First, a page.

A recent review on efficacy and safety of oral DAA reported an overall SVR12 of 92% in cirrhosis patients treated with sofosbuvir/ledipasvir combination therapy.[20] Other real–life observational studies have reported an SVR12 between 94% and 98% in treatment–naïve genotype 1 patients treated with combination of sofosbuvir and ledipasvir;[21,22] including a study by Zeng et al, wherein naïve genotype 1 patients were treated with a combination of generic sofosbuvir and ledipasvir, SVR12 among cirrhotic and noncirrhotic patients was 96.8% and 96.9%, respectively. The overall SVR12 in our study in genotype 1 (90.3%) was lower than that reported from other studies. This may have been due, in part, to small sample size in this subgroup and classification of patients who were lost to follow–up as treatment failures. After excluding such patients, our SVR12 rates were similar to those reported in other studies.

A study from Spain reported an overall SVR12 of 93.8% in genotype 3 patients treated with sofosbuvir and daclatasvir combination therapy.[23] Another study in Asian American patients with CHC and advanced liver disease (genotypes 1, 2, 3 and 6), treated with multiple oral DAA combinations, reported a similar overall SVR.[24] The SVR12 in CHC patients treated with sofosbuvir plus daclatasvir and ribavirin was lower than that of other combinations, possibly due to a small sample size of eight patients in this subgroup. The SVR12 in compensated cirrhosis and decompensated cirrhosis in our study was similar to that reported in previous studies.[25]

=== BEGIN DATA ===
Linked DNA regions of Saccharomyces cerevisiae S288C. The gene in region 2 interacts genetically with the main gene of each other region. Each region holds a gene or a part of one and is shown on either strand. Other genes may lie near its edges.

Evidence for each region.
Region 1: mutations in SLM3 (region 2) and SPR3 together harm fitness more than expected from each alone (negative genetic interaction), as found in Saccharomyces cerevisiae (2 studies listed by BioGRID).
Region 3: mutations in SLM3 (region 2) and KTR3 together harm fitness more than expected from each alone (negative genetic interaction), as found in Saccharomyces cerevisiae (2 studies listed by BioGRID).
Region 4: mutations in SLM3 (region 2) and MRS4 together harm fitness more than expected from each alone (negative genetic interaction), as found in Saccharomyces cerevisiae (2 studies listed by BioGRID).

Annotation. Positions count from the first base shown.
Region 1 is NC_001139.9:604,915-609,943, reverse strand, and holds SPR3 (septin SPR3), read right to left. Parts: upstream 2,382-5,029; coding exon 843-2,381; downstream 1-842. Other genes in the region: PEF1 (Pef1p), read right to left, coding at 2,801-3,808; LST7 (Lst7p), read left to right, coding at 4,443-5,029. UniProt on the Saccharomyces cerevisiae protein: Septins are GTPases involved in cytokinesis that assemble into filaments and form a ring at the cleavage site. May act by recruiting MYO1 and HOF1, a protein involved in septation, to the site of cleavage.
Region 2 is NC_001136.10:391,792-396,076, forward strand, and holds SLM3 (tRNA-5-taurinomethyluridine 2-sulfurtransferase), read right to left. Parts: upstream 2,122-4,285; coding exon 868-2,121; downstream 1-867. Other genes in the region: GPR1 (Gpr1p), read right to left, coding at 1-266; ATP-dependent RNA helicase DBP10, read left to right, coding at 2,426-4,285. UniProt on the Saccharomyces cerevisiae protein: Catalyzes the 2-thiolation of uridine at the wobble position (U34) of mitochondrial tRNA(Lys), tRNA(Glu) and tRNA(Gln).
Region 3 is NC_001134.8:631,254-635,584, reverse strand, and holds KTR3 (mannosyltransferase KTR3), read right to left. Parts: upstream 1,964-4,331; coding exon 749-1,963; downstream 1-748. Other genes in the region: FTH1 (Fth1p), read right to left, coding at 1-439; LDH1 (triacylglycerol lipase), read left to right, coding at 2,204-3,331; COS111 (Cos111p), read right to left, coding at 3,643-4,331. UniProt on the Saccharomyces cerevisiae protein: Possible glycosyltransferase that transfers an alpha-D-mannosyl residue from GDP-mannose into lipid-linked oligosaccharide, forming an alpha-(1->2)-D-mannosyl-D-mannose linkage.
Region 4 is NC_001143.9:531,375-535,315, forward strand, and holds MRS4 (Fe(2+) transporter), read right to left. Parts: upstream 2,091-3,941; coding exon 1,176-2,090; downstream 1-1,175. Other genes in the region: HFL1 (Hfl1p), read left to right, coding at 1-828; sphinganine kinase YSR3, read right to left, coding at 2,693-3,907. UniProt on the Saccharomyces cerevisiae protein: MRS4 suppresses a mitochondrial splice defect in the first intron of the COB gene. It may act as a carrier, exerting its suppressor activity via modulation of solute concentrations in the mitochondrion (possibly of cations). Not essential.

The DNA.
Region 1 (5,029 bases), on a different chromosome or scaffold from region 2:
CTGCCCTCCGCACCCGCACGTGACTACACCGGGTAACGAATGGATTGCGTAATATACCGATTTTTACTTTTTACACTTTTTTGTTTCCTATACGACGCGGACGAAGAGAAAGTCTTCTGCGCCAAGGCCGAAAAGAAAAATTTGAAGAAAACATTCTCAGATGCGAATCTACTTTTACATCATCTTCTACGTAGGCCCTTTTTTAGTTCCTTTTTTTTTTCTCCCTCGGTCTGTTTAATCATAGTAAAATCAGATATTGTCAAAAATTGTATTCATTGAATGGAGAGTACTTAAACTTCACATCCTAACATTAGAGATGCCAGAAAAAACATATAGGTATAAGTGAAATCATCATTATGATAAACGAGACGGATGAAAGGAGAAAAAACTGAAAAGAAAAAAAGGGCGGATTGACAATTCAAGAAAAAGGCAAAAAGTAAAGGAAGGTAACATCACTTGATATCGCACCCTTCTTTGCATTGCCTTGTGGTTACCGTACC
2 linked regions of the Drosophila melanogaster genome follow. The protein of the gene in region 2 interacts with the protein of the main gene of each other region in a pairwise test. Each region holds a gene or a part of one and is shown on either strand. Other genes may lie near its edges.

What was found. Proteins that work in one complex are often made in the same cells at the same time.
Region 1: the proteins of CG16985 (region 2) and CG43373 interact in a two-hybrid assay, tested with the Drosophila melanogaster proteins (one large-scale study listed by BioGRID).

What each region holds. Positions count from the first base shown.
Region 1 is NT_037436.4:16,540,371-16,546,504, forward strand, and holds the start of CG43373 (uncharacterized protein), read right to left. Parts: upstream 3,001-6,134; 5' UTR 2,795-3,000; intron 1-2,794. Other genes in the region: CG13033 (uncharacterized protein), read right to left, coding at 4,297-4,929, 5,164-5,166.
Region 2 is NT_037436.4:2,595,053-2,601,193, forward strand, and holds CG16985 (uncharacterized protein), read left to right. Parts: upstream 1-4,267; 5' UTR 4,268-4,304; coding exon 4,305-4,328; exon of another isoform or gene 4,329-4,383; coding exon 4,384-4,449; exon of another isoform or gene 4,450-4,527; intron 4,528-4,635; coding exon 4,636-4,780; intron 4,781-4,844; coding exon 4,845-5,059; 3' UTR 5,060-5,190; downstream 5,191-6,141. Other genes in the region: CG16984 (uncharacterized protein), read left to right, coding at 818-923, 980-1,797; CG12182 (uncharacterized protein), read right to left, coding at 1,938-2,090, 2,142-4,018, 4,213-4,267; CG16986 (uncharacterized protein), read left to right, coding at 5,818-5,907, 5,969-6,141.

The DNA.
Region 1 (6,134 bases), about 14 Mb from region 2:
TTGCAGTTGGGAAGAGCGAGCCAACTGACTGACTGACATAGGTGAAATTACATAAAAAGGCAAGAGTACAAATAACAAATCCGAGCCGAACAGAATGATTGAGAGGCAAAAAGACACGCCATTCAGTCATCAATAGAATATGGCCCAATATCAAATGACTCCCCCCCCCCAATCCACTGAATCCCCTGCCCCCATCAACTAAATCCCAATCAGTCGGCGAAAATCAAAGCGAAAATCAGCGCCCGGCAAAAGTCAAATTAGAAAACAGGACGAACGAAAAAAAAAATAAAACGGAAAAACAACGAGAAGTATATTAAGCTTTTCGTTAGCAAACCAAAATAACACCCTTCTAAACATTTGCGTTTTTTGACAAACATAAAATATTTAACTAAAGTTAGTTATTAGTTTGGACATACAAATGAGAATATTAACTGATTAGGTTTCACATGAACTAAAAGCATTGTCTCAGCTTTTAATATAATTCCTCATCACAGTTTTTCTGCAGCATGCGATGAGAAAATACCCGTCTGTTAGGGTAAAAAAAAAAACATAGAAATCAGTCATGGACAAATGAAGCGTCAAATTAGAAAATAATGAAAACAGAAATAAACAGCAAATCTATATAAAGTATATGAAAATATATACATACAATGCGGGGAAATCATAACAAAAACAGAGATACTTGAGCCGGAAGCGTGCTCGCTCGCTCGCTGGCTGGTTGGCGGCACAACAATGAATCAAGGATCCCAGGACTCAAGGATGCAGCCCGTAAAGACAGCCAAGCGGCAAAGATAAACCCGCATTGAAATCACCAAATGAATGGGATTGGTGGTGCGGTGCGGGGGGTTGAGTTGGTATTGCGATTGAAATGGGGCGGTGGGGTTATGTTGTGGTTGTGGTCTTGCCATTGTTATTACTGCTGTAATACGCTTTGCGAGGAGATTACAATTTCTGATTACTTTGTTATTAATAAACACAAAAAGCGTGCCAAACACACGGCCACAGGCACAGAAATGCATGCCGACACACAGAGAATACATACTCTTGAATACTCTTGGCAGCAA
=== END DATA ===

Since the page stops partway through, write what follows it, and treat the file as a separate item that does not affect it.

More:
We used various oral DAA drug combinations, as per the AASLD HCV management guidelines.[3] Our data reinforce that the drug regimens recommended by AASLD are associated with high SVR. Prior treatment exposure was the only factor associated with virological failure, corroborating a previous study that involved genotype 4 patients and showed that male gender and prior treatment–experience (with peginterferon) were predictors of nonresponse.[26]

Our patients did not develop any major complications requiring stoppage of therapy. Anaemia developed in 10% of the patients and was secondary to ribavirin therapy. Prior studies have reported minor side effects with oral DAAs, most of which are not significant and do not mandate cessation of therapy.[10] These observations provide reassurance that generic DAAs are associated with a similar safety profile as the branded DAAs. To provide cost–conscious care, HCV patients can be prescribed a complete course of therapy during the initial patient encounter without the need for repeated blood tests, as was the case with an interferon–based regimen.